Following the death of his wife, Milica Babić-Andrić, in 1968, he began reducing his public activities. In 1969 he was elected an honorary member of the Academy of Sciences and Arts of Bosnia and Herzegovina. As time went by, he became increasingly ill and eventually died on March 13, 1975, in Belgrade, SR Serbia, SFR Yugoslavia.
He was buried in the Belgrade New Cemetery, in the Alley of Distinguished Citizens.
The material for his works was mainly drawn from the history, folklore, and culture of his native Bosnia.
- ▪ The Bridge on the Drina
- ▪ Bosnian Chronicle (a.k.a. Chronicles of Travnik)
- ▪ The Woman from Sarajevo
Those were all released in 1945 and written during World War II while Andrić was living quietly in Belgrade. They are often referred to as the"Bosnian trilogy" as they were released simultaneously and had been written in the same period. However, they are connected only thematically—they are indeed three completely different works.
Some of his other popular works include:
- ▪ Ex Ponto (1918)
- ▪ Unrest (Nemiri, 1920)
- ▪ The Journey of Alija Đerzelez[ (Put Alije Đerzeleza, 1920)
- ▪ The Vizier's Elephant (Priča o vezirovom slonu, 1948; trans. 1962)
- ▪ The Damned Yard (Prokleta avlija, 1954)
- ▪ Omer-Pasha Latas (Omerpaša Latas, released posthumously in 1977)
His manuscripts and literary legacy is in custody of the foundation he founded (Fondacija Ive Andrića) and Serbian Academy of Sciences and Arts.
Some claim that the works of Ivo Andrić, particularly his thesis The Development of Spiritual Life in Bosnia under the Influence of Turkish Rule have resurfaced as a source of anti-Muslim prejudice in Serbian cultural discourse.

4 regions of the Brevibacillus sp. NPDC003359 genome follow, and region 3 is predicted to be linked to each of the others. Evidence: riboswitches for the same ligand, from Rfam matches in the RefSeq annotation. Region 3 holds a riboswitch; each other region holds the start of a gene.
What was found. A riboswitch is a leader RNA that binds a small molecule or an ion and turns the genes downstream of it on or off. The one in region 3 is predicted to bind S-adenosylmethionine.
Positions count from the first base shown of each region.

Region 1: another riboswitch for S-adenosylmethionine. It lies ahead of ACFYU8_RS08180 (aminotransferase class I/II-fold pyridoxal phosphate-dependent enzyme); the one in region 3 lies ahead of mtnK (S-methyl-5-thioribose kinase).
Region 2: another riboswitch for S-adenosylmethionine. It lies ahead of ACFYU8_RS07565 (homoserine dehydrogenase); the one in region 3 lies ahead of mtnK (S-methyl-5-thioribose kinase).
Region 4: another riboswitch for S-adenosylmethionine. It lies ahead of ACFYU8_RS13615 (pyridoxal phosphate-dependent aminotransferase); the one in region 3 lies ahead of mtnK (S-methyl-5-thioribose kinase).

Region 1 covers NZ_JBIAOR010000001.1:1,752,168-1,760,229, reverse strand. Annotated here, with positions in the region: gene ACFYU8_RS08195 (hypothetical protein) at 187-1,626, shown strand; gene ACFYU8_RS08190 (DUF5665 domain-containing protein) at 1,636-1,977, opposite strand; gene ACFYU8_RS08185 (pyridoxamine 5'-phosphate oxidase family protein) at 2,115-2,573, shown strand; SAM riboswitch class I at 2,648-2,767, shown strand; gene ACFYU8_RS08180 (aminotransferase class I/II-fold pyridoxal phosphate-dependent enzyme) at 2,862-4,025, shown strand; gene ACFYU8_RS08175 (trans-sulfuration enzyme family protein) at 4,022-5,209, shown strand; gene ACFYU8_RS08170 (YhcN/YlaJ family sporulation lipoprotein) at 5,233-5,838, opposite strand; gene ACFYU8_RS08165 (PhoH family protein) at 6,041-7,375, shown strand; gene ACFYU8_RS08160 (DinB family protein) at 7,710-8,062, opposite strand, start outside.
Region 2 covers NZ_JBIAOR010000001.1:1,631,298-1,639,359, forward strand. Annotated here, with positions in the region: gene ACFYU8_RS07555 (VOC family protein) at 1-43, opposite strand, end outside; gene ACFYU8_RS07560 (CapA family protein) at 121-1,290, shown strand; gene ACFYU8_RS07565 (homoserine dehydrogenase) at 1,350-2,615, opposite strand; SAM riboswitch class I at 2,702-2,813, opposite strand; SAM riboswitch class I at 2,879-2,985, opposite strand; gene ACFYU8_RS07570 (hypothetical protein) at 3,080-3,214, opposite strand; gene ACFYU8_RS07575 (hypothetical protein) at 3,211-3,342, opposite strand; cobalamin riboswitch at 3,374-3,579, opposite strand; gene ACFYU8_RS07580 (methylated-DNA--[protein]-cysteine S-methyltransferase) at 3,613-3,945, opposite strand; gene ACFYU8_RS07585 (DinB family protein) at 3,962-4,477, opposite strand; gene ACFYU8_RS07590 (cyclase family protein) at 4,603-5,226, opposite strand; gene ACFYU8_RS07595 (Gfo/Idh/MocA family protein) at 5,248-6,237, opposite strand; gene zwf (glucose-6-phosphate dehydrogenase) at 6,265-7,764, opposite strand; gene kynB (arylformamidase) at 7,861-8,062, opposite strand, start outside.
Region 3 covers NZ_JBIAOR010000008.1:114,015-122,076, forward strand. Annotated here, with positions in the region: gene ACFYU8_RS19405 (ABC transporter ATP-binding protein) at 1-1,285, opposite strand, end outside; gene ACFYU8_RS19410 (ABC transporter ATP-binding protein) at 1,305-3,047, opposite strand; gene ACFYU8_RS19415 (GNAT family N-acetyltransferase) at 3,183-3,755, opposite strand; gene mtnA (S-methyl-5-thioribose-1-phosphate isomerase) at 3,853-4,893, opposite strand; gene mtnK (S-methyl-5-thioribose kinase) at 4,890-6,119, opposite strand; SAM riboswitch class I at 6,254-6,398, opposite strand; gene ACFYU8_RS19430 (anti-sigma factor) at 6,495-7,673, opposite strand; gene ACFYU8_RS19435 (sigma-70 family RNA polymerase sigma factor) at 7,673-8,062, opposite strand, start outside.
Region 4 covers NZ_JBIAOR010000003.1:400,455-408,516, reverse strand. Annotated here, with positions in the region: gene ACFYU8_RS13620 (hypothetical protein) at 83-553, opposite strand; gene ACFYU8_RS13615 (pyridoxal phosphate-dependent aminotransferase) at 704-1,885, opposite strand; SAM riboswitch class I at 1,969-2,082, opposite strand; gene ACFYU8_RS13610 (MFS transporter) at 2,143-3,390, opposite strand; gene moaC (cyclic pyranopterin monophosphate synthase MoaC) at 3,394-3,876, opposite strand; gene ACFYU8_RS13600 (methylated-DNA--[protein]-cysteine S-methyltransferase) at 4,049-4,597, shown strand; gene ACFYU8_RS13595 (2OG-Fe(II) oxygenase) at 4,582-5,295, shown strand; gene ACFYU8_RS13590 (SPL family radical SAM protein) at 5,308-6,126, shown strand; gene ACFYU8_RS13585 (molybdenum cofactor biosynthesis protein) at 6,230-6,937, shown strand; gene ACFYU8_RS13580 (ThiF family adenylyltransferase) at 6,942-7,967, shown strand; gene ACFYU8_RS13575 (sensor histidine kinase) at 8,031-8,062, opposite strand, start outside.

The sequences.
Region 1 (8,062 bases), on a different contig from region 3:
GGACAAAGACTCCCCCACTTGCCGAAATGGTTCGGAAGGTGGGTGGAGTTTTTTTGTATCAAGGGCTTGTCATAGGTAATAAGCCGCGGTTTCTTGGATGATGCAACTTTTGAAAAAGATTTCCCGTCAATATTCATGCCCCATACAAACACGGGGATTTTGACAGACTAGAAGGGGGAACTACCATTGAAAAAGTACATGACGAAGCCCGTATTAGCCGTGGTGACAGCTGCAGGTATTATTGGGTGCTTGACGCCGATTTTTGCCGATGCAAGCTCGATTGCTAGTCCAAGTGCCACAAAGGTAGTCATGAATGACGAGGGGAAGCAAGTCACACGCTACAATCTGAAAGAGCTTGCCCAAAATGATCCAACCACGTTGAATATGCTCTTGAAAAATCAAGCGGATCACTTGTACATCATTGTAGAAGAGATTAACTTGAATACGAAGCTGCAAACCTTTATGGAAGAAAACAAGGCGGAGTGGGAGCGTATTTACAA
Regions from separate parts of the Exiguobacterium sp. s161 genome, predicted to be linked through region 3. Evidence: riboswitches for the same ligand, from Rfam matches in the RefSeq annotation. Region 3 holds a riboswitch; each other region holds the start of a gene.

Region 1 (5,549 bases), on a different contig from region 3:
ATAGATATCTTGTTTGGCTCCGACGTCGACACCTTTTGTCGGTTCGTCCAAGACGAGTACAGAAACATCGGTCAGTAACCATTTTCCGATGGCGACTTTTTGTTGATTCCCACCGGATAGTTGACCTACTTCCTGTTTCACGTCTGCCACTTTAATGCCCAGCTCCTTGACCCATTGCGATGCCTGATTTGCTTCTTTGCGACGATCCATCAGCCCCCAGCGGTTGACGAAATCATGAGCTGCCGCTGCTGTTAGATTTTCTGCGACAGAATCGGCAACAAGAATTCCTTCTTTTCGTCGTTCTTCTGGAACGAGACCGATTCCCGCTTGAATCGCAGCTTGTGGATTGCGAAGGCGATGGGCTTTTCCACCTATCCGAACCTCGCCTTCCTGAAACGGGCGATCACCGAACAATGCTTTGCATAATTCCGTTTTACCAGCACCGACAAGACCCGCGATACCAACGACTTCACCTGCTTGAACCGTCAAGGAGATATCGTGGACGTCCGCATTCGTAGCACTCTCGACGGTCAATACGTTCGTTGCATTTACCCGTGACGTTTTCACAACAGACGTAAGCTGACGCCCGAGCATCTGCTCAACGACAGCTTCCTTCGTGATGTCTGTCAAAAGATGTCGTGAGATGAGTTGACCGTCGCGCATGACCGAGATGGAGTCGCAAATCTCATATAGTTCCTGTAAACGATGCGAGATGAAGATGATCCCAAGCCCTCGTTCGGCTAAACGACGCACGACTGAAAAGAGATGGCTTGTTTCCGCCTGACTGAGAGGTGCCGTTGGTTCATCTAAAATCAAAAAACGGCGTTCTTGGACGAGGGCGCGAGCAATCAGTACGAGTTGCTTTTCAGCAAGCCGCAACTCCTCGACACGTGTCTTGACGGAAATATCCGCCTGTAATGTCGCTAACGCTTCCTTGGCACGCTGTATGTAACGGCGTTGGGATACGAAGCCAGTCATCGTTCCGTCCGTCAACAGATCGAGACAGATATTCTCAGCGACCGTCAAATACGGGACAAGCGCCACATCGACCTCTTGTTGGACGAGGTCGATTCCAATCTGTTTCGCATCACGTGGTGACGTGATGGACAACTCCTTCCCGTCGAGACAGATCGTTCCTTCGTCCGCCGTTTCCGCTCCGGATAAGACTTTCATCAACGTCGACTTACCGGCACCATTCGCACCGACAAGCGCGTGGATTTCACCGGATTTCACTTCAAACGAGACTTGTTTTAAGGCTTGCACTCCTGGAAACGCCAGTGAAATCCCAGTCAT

Because of Andrić's unique circumstances (born in Bosnia to Croat parents, later lived and worked in Serbia) he is claimed as part of Croatian literature, Serbian literature,and Bosnian literature. Throughout his life, he worked in all three countries and contributed material to their various publications.
Bosnians celebrate Andrić as a native son, as he was born and raised in Bosnia and set most of his stories in his native land. His doctoral thesis was on the cultural history of Bosnia under Turkish rule titled The Development of Spiritual Life in Bosnia under the Influence of Turkish Rule, an example of one of his many writings dealing with Bosnia.
Croatians point to his Croat heritage—both of his parents were Roman Catholic Croats in Bosnia. He declared himself a Croat while studying in Kraków in 1914, and had his work published in various Croatian publications. Andrić wrote in the Croatian language's ijekavian form until the formation of the Kingdom of the Serbs, Croats, and Slovenes (later the Kingdom of Yugoslavia) and his move to Belgrade, where he began writing in Serbian and embraced the Yugoslav cause.
Serbian sources claim him as a Serbian writer, saying that he mainly wrote in ekavian, standard that exists only in the Serbian language. He declared himself as a Serb when he got married Serbian Milica Babić at the age of 67 in 1958. He also became a member of the Serbian Academy of Science and Arts.